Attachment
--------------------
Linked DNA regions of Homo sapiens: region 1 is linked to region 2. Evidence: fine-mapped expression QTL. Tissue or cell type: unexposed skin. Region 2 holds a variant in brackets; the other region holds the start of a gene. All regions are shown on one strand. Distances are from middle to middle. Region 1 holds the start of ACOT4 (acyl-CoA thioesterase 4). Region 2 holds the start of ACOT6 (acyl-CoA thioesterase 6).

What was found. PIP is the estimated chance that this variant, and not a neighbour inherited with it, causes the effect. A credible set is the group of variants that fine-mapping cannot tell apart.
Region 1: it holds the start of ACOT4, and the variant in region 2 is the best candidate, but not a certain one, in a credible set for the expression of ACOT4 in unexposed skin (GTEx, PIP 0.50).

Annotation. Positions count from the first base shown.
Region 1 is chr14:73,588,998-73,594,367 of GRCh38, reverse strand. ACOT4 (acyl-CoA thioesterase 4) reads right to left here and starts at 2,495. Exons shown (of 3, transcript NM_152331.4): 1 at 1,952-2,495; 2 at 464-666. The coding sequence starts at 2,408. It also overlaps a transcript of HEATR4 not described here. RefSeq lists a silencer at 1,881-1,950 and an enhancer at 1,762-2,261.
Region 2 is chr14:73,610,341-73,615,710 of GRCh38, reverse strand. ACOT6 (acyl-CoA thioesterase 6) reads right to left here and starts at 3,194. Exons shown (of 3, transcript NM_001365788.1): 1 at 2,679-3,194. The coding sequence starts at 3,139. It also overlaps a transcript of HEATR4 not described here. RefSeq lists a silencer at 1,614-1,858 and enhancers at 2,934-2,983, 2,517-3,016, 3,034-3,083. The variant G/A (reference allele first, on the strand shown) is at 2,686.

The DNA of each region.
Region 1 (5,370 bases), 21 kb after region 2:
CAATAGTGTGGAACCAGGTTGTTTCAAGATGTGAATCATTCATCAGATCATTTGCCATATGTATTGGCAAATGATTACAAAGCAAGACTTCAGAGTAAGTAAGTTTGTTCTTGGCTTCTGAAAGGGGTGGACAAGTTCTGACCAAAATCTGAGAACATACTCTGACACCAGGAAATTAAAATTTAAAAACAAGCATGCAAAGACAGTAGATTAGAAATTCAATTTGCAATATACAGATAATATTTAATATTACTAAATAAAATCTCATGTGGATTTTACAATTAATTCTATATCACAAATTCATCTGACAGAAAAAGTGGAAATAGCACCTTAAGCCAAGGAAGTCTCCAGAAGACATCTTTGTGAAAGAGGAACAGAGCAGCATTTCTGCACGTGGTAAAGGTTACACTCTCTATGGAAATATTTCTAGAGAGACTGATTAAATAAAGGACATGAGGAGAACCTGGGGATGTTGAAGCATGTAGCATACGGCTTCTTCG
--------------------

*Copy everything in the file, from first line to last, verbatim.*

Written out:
Linked DNA regions of Homo sapiens: region 1 is linked to region 2. Evidence: fine-mapped expression QTL. Tissue or cell type: unexposed skin. Region 2 holds a variant in brackets; the other region holds the start of a gene. All regions are shown on one strand. Distances are from middle to middle. Region 1 holds the start of ACOT4 (acyl-CoA thioesterase 4). Region 2 holds the start of ACOT6 (acyl-CoA thioesterase 6).

What was found. PIP is the estimated chance that this variant, and not a neighbour inherited with it, causes the effect. A credible set is the group of variants that fine-mapping cannot tell apart.
Region 1: it holds the start of ACOT4, and the variant in region 2 is the best candidate, but not a certain one, in a credible set for the expression of ACOT4 in unexposed skin (GTEx, PIP 0.50).

Annotation. Positions count from the first base shown.
Region 1 is chr14:73,588,998-73,594,367 of GRCh38, reverse strand. ACOT4 (acyl-CoA thioesterase 4) reads right to left here and starts at 2,495. Exons shown (of 3, transcript NM_152331.4): 1 at 1,952-2,495; 2 at 464-666. The coding sequence starts at 2,408. It also overlaps a transcript of HEATR4 not described here. RefSeq lists a silencer at 1,881-1,950 and an enhancer at 1,762-2,261.
Region 2 is chr14:73,610,341-73,615,710 of GRCh38, reverse strand. ACOT6 (acyl-CoA thioesterase 6) reads right to left here and starts at 3,194. Exons shown (of 3, transcript NM_001365788.1): 1 at 2,679-3,194. The coding sequence starts at 3,139. It also overlaps a transcript of HEATR4 not described here. RefSeq lists a silencer at 1,614-1,858 and enhancers at 2,934-2,983, 2,517-3,016, 3,034-3,083. The variant G/A (reference allele first, on the strand shown) is at 2,686.

The DNA of each region.
Region 1 (5,370 bases), 21 kb after region 2:
CAATAGTGTGGAACCAGGTTGTTTCAAGATGTGAATCATTCATCAGATCATTTGCCATATGTATTGGCAAATGATTACAAAGCAAGACTTCAGAGTAAGTAAGTTTGTTCTTGGCTTCTGAAAGGGGTGGACAAGTTCTGACCAAAATCTGAGAACATACTCTGACACCAGGAAATTAAAATTTAAAAACAAGCATGCAAAGACAGTAGATTAGAAATTCAATTTGCAATATACAGATAATATTTAATATTACTAAATAAAATCTCATGTGGATTTTACAATTAATTCTATATCACAAATTCATCTGACAGAAAAAGTGGAAATAGCACCTTAAGCCAAGGAAGTCTCCAGAAGACATCTTTGTGAAAGAGGAACAGAGCAGCATTTCTGCACGTGGTAAAGGTTACACTCTCTATGGAAATATTTCTAGAGAGACTGATTAAATAAAGGACATGAGGAGAACCTGGGGATGTTGAAGCATGTAGCATACGGCTTCTTCG